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Schumann, Mendelssohn and Brahms: What could be more romantic?
Pianist Jan Lisiecki, Guest Conductor Karl-Heinz Steffens
and the Toronto Symphony Orchestra;
Photo credit: Nick Wons
It can be an interesting exercise to find the logic in a concert program. Last night’s concert by the Toronto Symphony Orchestra at Roy Thomson Hall (to be repeated on Saturday June 8th) gave me occasion to ponder what might have gone into the making of such an outstanding evening of music. It wasn’t just a cookie-cutter recipe with a concert overture, superstar soloist and a large-scale symphony. There had to be more that went into the process to create such a very special evening of music.
To be sure, it took the skilled baton of Guest Conductor Karl-Heinz Steffens and the extraordinary playing of the Canadian pianist Jan Lisiecki to create the musical magic. Steffens, a well-known operatic and symphonic conductor in Europe, is about to take on the Music Directorship of the Prague State Opera. This week marks his debut with the Toronto Symphony. Conducting without a score, he was able to coax a wide range of expressivity from the orchestra. Lisiecki, at age 23, is perhaps the best-known pianist in the country and the busiest Canadian pianist on the international stages.
The concert was an all-German-Romantic program with three of the giants, Schumann, Mendelssohn and Brahms represented, a good start for a great concert. Historically, the three composers were joined at the hip. In 1835, Mendelssohn took up residency in Leipzig where Schumann was living. They became great friends in the Davidsbund circle. Schumann’s relationship with Brahms is well known as is Schumann’s prediction that Brahms would be Beethoven’s successor. All three shared a love of Bach, Mozart and Beethoven. Putting these three composers together in a program makes perfect sense.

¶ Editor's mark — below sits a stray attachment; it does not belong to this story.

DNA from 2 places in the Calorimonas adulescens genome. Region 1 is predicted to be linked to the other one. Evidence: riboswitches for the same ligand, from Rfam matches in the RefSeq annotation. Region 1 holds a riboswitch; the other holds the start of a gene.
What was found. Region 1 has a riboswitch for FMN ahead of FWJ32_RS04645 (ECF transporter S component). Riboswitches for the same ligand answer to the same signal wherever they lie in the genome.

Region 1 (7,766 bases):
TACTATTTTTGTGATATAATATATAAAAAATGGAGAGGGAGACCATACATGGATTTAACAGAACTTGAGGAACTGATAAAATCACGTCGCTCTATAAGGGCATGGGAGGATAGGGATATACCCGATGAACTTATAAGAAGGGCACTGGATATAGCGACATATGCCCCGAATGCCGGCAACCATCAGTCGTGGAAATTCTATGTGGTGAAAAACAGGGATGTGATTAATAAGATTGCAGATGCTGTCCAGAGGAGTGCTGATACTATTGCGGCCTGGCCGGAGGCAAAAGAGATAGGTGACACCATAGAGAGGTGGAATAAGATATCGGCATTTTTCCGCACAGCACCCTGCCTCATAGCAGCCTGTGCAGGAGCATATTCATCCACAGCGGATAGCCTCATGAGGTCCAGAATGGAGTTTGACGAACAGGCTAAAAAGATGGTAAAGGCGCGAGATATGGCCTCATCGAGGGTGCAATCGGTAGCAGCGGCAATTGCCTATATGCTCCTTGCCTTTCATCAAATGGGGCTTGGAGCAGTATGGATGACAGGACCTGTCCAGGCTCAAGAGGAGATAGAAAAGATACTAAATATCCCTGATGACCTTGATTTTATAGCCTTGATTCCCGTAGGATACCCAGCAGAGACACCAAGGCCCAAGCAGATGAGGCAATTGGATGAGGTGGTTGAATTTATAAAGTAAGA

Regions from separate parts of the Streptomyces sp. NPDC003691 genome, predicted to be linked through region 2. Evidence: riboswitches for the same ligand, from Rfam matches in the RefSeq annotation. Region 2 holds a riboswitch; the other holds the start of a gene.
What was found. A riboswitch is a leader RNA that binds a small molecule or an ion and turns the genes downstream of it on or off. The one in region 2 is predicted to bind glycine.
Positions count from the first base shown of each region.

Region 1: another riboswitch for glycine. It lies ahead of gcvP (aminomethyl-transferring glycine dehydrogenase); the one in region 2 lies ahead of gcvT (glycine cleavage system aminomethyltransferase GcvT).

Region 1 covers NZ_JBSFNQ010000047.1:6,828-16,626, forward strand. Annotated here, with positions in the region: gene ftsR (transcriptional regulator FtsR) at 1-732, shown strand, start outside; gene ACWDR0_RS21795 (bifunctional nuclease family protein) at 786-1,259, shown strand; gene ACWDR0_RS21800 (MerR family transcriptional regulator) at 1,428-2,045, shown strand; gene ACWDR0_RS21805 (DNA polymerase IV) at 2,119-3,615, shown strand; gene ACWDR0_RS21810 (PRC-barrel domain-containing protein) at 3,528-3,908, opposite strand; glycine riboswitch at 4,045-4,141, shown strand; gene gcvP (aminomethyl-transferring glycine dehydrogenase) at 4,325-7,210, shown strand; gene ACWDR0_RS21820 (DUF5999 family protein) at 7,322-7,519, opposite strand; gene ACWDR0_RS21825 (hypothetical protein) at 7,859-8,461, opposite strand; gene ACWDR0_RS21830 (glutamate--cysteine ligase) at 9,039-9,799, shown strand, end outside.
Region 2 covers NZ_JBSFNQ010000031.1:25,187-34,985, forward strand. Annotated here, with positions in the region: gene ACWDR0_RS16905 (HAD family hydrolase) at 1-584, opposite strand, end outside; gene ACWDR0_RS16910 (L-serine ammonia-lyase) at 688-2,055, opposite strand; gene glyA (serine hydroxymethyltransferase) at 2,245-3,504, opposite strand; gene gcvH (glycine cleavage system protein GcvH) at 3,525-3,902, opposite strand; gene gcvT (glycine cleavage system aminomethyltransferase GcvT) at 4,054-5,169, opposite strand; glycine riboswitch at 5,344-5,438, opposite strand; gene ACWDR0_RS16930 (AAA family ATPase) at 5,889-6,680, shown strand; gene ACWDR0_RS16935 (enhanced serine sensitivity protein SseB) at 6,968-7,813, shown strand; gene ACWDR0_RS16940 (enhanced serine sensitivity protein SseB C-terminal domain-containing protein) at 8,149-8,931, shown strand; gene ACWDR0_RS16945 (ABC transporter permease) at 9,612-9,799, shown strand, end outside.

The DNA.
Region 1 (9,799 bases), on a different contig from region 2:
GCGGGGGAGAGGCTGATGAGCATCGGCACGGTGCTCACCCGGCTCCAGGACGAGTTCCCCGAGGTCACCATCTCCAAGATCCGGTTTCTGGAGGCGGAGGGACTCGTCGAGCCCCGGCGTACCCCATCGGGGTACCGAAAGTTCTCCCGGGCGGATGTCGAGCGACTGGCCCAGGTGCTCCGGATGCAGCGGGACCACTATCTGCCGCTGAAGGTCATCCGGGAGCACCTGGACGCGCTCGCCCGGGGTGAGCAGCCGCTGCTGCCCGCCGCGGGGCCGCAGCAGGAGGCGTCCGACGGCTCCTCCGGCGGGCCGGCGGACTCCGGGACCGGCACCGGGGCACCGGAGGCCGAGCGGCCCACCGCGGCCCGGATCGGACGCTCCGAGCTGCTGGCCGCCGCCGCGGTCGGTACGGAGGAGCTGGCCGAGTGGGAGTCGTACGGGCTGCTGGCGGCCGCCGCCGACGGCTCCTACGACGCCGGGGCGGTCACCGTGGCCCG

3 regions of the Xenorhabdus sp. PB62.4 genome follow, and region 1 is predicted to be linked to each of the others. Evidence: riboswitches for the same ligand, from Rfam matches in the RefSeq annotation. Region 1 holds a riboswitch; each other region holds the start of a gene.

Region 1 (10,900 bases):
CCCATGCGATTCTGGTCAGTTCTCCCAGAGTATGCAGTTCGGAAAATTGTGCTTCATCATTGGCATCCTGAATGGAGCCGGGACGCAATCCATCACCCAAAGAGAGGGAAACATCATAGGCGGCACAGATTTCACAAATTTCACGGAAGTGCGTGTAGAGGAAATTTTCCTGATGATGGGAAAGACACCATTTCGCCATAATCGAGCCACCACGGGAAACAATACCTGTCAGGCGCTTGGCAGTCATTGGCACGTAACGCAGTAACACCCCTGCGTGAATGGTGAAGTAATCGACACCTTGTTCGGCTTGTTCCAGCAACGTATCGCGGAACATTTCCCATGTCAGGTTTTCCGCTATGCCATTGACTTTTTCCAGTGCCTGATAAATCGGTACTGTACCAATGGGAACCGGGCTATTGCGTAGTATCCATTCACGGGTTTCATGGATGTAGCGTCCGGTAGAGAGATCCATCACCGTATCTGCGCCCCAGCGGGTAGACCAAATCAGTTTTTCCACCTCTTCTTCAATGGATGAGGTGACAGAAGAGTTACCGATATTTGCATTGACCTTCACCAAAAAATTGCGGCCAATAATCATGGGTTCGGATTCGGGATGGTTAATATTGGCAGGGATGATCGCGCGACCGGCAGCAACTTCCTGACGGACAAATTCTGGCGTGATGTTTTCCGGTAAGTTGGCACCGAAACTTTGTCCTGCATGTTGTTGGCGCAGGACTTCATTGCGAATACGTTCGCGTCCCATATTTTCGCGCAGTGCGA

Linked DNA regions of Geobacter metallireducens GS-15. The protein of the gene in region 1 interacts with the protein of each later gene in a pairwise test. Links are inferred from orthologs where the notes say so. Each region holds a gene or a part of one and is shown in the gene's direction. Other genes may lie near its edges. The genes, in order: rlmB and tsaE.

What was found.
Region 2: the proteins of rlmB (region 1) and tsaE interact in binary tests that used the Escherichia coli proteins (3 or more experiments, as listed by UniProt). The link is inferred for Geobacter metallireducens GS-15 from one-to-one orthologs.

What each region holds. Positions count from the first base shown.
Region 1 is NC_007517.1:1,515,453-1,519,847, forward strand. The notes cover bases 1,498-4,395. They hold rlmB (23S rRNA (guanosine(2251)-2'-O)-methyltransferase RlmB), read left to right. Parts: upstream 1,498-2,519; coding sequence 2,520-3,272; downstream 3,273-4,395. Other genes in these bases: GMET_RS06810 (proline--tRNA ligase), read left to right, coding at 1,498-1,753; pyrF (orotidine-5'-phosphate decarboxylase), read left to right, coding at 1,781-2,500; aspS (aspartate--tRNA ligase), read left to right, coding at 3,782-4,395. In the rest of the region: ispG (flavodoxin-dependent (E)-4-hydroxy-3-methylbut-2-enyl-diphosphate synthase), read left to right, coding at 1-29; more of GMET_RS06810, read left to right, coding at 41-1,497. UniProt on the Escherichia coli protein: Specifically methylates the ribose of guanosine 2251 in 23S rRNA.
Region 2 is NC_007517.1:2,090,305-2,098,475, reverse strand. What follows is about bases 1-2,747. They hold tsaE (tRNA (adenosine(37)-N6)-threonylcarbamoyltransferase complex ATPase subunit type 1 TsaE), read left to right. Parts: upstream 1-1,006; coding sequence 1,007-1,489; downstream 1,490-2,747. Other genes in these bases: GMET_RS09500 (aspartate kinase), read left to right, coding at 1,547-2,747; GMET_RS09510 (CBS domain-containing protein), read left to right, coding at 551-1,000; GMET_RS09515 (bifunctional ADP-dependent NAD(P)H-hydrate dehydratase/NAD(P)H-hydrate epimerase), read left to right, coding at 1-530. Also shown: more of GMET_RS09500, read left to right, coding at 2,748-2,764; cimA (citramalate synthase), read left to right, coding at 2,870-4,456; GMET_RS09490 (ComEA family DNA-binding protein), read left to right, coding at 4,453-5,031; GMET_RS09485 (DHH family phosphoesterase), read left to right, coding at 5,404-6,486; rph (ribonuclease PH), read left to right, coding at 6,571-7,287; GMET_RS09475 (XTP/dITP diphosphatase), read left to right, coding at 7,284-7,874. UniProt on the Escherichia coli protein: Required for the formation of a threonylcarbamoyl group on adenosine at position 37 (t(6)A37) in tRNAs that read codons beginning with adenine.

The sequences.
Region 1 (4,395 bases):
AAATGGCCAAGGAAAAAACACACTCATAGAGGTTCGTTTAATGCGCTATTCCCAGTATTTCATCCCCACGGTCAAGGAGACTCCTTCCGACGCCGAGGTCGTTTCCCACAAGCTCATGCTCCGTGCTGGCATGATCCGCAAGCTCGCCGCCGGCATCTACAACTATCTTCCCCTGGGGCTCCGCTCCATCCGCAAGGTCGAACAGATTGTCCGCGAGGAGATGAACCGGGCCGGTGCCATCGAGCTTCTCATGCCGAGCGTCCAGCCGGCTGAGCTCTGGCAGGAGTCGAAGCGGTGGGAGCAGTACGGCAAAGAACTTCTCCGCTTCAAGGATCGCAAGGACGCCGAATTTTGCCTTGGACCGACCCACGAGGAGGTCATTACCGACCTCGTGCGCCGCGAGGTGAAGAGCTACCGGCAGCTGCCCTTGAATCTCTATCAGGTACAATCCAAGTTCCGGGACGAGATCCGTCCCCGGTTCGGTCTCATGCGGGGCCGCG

The program opened with Robert Schumann’s Overture to Manfred, Op. 115, proceeded to Felix Mendelssohn’s Piano Concerto No. 1 in G Minor, Op 25 and concluded with Johannes Brahms’s Symphony Number 4 in E Minor, Op. 98, the early, middle and late Romantic years thus represented.
The Overture to Manfred is the first part of a setting of Byron’s dramatic poem of a man near the end of life, tired of life’s agony and seeking death. Was Schumann thinking of his own future demise having contracted syphilis earlier? The course of the disease ending in insanity and death was well known. Or was he thinking about Mendelssohn who had died recently? The sweeping melodies in the strings punctuated with ominous brass chords or a portentous horn solo gave the music its sombre quality. The rich texture of the strings and woodwind combinations was breathtakingly beautiful. The seldom-heard work is nonetheless a masterpiece.